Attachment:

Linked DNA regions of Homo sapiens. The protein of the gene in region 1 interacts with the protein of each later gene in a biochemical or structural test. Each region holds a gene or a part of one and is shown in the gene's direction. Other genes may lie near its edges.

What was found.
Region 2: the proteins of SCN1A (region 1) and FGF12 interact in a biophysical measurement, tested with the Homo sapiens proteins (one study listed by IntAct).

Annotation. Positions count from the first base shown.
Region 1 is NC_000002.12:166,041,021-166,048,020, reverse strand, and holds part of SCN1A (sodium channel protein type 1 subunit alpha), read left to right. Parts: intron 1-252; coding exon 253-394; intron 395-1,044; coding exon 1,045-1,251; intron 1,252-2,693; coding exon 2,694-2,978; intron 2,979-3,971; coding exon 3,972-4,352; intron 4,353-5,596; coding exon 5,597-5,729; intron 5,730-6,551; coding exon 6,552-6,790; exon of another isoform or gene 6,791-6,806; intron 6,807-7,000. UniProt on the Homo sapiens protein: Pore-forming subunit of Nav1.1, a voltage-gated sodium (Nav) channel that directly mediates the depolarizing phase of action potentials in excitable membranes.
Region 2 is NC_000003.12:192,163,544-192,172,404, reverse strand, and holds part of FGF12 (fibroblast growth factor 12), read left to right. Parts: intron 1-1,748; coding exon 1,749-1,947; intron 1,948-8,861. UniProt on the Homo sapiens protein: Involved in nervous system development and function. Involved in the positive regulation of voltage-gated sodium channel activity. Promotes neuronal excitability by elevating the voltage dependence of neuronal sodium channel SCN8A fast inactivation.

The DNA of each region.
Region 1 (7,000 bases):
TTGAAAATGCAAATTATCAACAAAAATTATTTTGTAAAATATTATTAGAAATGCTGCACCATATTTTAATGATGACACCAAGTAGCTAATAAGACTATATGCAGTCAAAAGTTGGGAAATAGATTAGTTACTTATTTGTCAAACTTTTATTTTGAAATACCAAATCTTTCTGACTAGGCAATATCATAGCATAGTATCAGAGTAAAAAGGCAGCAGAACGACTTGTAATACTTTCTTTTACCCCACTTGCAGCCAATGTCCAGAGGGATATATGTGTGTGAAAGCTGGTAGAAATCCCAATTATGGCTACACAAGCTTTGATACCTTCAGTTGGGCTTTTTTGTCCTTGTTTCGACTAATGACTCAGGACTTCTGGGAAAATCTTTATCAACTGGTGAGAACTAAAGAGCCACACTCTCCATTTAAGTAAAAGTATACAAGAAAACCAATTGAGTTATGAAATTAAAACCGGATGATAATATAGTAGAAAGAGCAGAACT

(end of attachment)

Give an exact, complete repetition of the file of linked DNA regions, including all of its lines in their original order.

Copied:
Linked DNA regions of Homo sapiens. The protein of the gene in region 1 interacts with the protein of each later gene in a biochemical or structural test. Each region holds a gene or a part of one and is shown in the gene's direction. Other genes may lie near its edges.

What was found.
Region 2: the proteins of SCN1A (region 1) and FGF12 interact in a biophysical measurement, tested with the Homo sapiens proteins (one study listed by IntAct).

Annotation. Positions count from the first base shown.
Region 1 is NC_000002.12:166,041,021-166,048,020, reverse strand, and holds part of SCN1A (sodium channel protein type 1 subunit alpha), read left to right. Parts: intron 1-252; coding exon 253-394; intron 395-1,044; coding exon 1,045-1,251; intron 1,252-2,693; coding exon 2,694-2,978; intron 2,979-3,971; coding exon 3,972-4,352; intron 4,353-5,596; coding exon 5,597-5,729; intron 5,730-6,551; coding exon 6,552-6,790; exon of another isoform or gene 6,791-6,806; intron 6,807-7,000. UniProt on the Homo sapiens protein: Pore-forming subunit of Nav1.1, a voltage-gated sodium (Nav) channel that directly mediates the depolarizing phase of action potentials in excitable membranes.
Region 2 is NC_000003.12:192,163,544-192,172,404, reverse strand, and holds part of FGF12 (fibroblast growth factor 12), read left to right. Parts: intron 1-1,748; coding exon 1,749-1,947; intron 1,948-8,861. UniProt on the Homo sapiens protein: Involved in nervous system development and function. Involved in the positive regulation of voltage-gated sodium channel activity. Promotes neuronal excitability by elevating the voltage dependence of neuronal sodium channel SCN8A fast inactivation.

The DNA of each region.
Region 1 (7,000 bases):
TTGAAAATGCAAATTATCAACAAAAATTATTTTGTAAAATATTATTAGAAATGCTGCACCATATTTTAATGATGACACCAAGTAGCTAATAAGACTATATGCAGTCAAAAGTTGGGAAATAGATTAGTTACTTATTTGTCAAACTTTTATTTTGAAATACCAAATCTTTCTGACTAGGCAATATCATAGCATAGTATCAGAGTAAAAAGGCAGCAGAACGACTTGTAATACTTTCTTTTACCCCACTTGCAGCCAATGTCCAGAGGGATATATGTGTGTGAAAGCTGGTAGAAATCCCAATTATGGCTACACAAGCTTTGATACCTTCAGTTGGGCTTTTTTGTCCTTGTTTCGACTAATGACTCAGGACTTCTGGGAAAATCTTTATCAACTGGTGAGAACTAAAGAGCCACACTCTCCATTTAAGTAAAAGTATACAAGAAAACCAATTGAGTTATGAAATTAAAACCGGATGATAATATAGTAGAAAGAGCAGAACT